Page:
Severe Weather Preparedness Week: Flooding

On average, more people are killed by flooding than any other single weather hazard, including hurricanes, tornadoes, lightning and blizzards.  Most deaths from flooding occur at night, when it is difficult to recognize high water levels.

What is the difference between a Flood Watch and a Flood Warning issued by the National Weather Service?

  • Flash Flood Warning: Take Action! A Flash Flood Warning is issued when a flash flood is imminent or occurring. If you are in a flood prone area move immediately to high ground. A flash flood is a sudden violent flood that can take from minutes to hours to develop. It is even possible to experience a flash flood in areas not immediately receiving rain.  Flash Flood Warnings are often in effect for several hours.
  • Flood Warning: Take Action! A Flood Warning is issued when the hazardous weather event is imminent or already happening. A Flood Warning is issued when flooding is imminent or occurring.  Flood Warnings are often in effect for a day or longer.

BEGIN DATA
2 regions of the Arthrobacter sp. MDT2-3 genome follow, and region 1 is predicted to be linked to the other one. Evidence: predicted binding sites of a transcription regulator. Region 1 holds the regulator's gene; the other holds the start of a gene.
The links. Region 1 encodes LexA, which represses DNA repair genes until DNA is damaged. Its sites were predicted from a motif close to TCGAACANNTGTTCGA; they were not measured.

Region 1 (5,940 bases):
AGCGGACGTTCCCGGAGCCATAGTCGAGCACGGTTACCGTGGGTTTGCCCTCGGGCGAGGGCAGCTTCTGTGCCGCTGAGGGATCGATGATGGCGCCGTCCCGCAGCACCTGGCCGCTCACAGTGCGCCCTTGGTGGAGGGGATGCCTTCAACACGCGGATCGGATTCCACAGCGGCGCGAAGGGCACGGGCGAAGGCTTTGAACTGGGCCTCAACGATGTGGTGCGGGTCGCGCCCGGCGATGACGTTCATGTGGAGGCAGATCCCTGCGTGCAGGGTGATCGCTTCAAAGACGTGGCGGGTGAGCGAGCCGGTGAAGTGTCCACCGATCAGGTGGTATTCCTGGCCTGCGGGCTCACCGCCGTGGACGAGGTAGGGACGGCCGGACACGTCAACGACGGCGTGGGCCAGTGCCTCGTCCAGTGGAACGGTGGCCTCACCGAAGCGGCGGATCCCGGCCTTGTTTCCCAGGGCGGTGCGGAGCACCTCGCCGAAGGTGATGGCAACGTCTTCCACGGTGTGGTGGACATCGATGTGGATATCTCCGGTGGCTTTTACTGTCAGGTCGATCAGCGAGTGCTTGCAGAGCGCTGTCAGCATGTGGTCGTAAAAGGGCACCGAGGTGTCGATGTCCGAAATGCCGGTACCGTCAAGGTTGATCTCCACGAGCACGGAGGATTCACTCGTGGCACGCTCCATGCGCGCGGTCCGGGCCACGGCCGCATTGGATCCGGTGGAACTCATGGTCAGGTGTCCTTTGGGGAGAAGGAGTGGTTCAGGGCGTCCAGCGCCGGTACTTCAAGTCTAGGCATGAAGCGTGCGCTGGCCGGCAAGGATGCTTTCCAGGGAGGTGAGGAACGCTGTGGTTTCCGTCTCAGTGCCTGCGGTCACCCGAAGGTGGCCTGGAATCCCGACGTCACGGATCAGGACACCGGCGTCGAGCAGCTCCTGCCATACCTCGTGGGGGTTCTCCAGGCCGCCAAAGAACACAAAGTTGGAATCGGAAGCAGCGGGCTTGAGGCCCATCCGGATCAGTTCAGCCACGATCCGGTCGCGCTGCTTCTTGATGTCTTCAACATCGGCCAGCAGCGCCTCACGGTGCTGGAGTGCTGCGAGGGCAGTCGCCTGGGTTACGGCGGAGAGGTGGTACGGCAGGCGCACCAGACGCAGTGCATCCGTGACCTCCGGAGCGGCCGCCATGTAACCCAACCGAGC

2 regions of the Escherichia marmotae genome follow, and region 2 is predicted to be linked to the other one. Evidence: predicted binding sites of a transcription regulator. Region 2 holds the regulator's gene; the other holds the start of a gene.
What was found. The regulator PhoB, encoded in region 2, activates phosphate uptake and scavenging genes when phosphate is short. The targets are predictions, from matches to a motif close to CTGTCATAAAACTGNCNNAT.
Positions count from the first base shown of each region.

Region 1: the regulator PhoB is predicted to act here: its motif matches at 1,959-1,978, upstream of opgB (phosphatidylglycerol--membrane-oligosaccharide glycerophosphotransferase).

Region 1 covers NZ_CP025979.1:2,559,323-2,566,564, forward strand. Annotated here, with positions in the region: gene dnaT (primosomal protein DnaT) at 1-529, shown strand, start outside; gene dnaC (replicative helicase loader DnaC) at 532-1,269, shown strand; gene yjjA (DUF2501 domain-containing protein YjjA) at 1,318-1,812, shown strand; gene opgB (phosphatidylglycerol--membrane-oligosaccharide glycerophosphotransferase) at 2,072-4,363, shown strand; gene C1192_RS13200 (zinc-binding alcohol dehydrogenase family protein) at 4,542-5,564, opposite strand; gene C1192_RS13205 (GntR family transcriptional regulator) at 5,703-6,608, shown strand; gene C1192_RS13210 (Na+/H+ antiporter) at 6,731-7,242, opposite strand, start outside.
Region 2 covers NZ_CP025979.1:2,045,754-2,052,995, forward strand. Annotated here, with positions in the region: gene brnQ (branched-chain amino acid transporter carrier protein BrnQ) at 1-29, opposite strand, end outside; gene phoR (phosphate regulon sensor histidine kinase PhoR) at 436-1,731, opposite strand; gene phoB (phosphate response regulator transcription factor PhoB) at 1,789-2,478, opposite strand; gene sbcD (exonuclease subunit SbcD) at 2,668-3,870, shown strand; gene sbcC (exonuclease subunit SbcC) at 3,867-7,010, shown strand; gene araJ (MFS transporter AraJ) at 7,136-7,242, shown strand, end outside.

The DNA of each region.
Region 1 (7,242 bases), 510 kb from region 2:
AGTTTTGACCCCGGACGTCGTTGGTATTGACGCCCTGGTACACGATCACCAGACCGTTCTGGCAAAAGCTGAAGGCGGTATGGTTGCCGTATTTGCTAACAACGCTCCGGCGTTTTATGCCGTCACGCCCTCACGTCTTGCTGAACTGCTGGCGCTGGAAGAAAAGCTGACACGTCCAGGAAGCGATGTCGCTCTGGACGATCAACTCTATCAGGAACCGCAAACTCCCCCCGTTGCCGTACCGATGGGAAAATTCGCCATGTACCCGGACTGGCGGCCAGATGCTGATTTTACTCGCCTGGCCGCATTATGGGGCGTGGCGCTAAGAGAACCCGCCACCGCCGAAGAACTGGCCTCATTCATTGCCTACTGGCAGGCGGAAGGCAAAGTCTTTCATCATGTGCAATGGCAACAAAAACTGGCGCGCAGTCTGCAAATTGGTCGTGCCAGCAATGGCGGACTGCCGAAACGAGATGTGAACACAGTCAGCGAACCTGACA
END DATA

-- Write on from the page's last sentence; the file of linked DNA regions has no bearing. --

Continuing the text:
• Flood Watch: Be Prepared: A Flood Watch is issued when conditions are favorable for a specific hazardous weather event to occur. A Flood Watch is issued when conditions are favorable for flooding. It does not mean flooding will occur, but it is possible.
  • Flood Advisory: Be Aware: An Flood Advisory is issued when a specific weather event that is forecast to occur may become a nuisance. A Flood Advisory is issued when flooding is not expected to be bad enough to issue a warning. However, it may cause significant inconvenience, and if caution is not exercised, it could lead to situations that may threaten life and/or property.

SAFETY TIPS:

  • Turn Around, Don’t Drown!
  • Avoid walking or driving through flood waters.
  • Do not drive over bridges that are over fast-moving floodwaters. Floodwaters can scour foundation material from around the footings and make the bridge unstable.
  • Just 6 inches of moving water can knock you down, and one foot of moving water can sweep your vehicle away.
  • If there is a chance of flash flooding, move immediately to higher ground.
  • If floodwaters rise around your car but the water is not moving, abandon the car and move to higher ground. Do not leave the car and enter moving water.
  • Avoid camping or parking along streams, rivers, and creeks during heavy rainfall. These areas can flood quickly and with little warning.
  • Do not try to play, walk, or swim in flood water. You may not be able to determine if there are holes or submerged debris, or how quickly the water is flowing, and you may be swept away. There is also a danger of hazardous materials polluting the water.  Also remember that water is an electrical
    conductor, if there are power lines down, there is a possibility of electrocution.

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